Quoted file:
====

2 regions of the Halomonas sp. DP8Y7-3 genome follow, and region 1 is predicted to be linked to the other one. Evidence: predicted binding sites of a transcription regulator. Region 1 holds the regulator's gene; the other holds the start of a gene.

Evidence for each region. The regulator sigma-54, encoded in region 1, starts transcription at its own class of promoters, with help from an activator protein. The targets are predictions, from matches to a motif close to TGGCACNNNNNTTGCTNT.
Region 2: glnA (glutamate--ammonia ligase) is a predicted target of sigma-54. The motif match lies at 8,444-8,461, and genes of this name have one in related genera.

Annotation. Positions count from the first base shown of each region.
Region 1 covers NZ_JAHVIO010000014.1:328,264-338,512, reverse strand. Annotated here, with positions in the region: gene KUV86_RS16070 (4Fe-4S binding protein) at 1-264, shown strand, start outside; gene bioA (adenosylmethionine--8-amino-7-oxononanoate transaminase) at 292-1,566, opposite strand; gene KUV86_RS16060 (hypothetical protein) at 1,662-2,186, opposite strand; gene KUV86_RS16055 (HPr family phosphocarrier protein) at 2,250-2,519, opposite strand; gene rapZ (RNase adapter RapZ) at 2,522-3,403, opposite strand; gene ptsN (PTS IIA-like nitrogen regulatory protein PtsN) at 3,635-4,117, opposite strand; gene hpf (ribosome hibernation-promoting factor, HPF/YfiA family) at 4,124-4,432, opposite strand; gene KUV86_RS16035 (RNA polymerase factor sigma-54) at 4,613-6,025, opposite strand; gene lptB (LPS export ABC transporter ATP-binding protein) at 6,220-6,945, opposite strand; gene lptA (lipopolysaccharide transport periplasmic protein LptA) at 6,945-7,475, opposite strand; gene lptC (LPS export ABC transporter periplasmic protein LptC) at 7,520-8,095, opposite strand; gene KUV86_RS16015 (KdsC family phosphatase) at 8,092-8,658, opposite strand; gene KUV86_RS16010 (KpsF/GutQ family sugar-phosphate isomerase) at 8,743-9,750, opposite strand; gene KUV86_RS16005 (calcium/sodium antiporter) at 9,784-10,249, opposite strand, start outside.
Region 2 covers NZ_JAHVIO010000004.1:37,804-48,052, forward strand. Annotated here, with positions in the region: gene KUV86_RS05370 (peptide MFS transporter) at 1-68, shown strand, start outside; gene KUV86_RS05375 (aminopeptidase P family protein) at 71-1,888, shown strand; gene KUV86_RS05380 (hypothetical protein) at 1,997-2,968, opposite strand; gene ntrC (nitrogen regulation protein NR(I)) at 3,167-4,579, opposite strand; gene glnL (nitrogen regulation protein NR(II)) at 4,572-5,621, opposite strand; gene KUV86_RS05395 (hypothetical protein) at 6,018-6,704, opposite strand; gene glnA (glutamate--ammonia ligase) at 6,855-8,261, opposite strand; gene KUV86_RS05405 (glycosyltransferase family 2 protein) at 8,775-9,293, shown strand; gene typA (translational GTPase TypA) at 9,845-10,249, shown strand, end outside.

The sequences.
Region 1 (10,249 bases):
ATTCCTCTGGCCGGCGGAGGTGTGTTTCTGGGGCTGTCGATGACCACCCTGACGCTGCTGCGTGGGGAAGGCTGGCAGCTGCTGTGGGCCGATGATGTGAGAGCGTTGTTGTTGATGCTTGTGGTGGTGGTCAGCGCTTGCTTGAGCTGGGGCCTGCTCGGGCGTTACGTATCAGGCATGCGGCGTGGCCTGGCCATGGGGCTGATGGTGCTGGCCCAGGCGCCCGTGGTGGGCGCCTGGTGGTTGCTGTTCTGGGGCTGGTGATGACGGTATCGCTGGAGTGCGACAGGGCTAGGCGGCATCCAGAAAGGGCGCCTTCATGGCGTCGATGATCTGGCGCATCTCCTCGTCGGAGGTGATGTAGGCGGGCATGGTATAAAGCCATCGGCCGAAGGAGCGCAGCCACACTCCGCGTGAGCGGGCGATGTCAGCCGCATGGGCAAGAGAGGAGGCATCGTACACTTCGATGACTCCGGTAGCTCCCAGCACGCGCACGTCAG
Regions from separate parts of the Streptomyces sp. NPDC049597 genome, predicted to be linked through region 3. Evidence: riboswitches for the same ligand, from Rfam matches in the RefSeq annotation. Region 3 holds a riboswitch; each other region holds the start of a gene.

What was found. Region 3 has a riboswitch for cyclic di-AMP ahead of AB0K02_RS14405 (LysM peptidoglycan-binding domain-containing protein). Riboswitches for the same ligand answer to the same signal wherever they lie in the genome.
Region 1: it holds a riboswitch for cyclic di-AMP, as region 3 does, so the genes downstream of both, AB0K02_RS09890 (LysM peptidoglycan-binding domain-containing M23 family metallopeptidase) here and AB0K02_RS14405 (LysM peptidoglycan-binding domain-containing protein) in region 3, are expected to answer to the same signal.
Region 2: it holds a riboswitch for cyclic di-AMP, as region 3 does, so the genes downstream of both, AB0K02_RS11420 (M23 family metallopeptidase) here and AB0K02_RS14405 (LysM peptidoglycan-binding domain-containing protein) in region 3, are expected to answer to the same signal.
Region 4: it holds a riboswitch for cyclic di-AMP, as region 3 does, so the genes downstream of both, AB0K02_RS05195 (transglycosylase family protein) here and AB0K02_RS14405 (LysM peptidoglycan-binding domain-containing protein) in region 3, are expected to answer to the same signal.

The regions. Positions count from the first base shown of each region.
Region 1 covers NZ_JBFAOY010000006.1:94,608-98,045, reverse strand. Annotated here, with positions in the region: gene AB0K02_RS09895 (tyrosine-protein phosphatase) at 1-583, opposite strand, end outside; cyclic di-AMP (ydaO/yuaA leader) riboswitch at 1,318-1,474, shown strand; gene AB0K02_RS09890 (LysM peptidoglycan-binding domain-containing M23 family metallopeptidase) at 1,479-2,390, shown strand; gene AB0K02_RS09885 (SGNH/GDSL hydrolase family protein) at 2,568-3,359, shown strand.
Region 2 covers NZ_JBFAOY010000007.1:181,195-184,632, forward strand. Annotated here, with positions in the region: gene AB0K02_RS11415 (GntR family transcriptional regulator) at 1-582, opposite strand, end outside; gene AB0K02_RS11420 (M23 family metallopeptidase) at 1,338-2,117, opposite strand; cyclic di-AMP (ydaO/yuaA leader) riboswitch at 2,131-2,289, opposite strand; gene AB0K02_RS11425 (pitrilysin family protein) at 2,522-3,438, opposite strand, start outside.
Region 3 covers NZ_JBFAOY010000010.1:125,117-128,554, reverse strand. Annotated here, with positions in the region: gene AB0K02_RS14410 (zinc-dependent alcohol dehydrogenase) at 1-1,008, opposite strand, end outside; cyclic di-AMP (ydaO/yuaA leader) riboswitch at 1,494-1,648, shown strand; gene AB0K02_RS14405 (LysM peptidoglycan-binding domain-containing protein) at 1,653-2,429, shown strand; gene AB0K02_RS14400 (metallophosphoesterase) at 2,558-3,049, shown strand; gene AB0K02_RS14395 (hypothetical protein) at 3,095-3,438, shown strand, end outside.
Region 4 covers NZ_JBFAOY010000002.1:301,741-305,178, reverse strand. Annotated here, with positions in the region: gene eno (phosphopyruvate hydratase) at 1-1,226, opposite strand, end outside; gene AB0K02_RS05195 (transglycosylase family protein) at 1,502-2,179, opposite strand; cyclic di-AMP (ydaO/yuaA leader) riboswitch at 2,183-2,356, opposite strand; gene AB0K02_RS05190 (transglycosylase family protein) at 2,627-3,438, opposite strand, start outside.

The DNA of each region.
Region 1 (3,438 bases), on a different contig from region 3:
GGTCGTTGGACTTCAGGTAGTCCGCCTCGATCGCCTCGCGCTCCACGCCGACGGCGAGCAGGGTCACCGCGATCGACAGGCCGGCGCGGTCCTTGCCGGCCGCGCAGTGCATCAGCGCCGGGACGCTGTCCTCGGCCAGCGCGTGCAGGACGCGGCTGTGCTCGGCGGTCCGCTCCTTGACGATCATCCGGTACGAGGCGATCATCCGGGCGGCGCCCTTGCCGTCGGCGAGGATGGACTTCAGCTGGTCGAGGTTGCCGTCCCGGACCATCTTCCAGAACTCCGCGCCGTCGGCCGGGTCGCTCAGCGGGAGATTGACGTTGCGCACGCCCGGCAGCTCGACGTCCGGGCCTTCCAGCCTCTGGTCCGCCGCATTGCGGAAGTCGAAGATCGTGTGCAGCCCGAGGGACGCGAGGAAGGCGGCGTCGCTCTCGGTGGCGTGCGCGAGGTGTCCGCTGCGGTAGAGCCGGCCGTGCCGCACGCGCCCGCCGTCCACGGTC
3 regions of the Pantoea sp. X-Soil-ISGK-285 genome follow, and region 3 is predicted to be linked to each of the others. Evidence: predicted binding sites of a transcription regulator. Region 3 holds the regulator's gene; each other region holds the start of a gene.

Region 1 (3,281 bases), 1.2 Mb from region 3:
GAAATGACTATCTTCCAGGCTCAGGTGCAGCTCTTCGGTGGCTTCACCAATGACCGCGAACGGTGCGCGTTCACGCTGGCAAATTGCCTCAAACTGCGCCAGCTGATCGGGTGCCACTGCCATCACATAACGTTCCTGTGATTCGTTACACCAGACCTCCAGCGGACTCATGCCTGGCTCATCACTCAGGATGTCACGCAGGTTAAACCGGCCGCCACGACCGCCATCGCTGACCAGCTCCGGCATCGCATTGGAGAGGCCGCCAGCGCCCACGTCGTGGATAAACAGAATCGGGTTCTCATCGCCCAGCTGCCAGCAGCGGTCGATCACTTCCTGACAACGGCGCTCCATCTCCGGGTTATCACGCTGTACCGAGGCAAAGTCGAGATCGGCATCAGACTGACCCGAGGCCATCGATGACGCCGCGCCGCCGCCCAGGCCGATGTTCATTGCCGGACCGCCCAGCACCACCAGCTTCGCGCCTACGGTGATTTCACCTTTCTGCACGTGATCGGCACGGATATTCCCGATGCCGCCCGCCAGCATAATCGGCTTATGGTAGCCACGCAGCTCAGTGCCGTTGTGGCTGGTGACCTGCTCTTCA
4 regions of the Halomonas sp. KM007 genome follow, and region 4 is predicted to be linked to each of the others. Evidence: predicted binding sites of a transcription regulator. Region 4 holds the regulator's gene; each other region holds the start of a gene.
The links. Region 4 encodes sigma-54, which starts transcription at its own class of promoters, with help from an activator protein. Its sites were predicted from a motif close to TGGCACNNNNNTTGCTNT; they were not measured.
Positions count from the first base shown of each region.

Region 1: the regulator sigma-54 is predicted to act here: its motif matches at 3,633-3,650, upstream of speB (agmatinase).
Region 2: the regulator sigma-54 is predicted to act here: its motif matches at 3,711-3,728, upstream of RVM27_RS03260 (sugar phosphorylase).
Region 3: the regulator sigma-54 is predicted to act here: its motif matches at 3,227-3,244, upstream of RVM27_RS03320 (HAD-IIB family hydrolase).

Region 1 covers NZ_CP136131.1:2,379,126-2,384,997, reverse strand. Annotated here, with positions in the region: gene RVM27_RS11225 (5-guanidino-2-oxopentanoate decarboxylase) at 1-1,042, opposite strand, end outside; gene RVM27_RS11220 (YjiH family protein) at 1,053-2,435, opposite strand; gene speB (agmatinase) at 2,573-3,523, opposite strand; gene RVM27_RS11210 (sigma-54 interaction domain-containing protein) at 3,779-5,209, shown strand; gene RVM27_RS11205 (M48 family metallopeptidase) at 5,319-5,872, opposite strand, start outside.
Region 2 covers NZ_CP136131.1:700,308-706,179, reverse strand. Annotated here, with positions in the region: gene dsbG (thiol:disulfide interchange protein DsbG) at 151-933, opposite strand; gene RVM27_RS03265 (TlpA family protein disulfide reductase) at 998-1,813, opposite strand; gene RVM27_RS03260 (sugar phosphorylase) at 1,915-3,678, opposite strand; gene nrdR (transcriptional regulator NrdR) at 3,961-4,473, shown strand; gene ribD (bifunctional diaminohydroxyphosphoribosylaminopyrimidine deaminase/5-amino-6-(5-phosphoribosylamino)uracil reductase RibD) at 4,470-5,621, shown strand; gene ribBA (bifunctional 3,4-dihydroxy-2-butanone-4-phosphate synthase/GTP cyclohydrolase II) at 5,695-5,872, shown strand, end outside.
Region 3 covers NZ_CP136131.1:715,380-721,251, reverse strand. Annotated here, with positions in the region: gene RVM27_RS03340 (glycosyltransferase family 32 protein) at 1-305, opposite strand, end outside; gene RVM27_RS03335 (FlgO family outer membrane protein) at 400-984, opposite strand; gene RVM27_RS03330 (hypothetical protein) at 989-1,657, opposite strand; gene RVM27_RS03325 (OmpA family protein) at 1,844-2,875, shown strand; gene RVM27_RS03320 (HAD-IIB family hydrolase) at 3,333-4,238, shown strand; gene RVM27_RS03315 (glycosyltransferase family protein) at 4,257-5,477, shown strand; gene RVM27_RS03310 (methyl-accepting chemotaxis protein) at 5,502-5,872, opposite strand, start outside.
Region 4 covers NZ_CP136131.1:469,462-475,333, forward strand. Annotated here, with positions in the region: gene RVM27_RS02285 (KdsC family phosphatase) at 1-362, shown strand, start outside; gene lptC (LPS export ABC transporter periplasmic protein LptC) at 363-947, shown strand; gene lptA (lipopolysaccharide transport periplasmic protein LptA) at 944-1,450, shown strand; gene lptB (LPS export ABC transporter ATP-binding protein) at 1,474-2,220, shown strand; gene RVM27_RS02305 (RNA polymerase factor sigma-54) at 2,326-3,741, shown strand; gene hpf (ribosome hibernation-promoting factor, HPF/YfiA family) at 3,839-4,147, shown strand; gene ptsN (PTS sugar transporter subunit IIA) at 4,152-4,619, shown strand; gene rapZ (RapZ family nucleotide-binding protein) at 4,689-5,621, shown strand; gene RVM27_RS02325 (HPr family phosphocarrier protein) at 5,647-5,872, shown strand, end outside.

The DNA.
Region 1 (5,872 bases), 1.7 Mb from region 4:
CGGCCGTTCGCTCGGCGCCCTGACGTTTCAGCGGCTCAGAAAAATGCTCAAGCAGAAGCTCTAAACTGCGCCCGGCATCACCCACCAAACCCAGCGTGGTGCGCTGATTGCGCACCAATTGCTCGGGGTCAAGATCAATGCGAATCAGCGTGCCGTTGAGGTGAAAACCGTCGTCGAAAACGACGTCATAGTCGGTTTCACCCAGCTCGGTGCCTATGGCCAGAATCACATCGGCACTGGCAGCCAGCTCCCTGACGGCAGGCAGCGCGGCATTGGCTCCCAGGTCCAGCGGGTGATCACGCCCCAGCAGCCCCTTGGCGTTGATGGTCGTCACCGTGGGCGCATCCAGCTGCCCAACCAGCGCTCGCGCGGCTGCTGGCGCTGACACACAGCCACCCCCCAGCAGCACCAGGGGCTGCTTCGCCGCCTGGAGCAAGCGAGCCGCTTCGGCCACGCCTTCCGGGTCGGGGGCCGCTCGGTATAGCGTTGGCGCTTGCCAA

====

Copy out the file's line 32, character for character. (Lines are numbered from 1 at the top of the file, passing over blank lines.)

Region 1 covers NZ_CP136131.1:2,379,126-2,384,997, reverse strand. Annotated here, with positions in the region: gene RVM27_RS11225 (5-guanidino-2-oxopentanoate decarboxylase) at 1-1,042, opposite strand, end outside; gene RVM27_RS11220 (YjiH family protein) at 1,053-2,435, opposite strand; gene speB (agmatinase) at 2,573-3,523, opposite strand; gene RVM27_RS11210 (sigma-54 interaction domain-containing protein) at 3,779-5,209, shown strand; gene RVM27_RS11205 (M48 family metallopeptidase) at 5,319-5,872, opposite strand, start outside.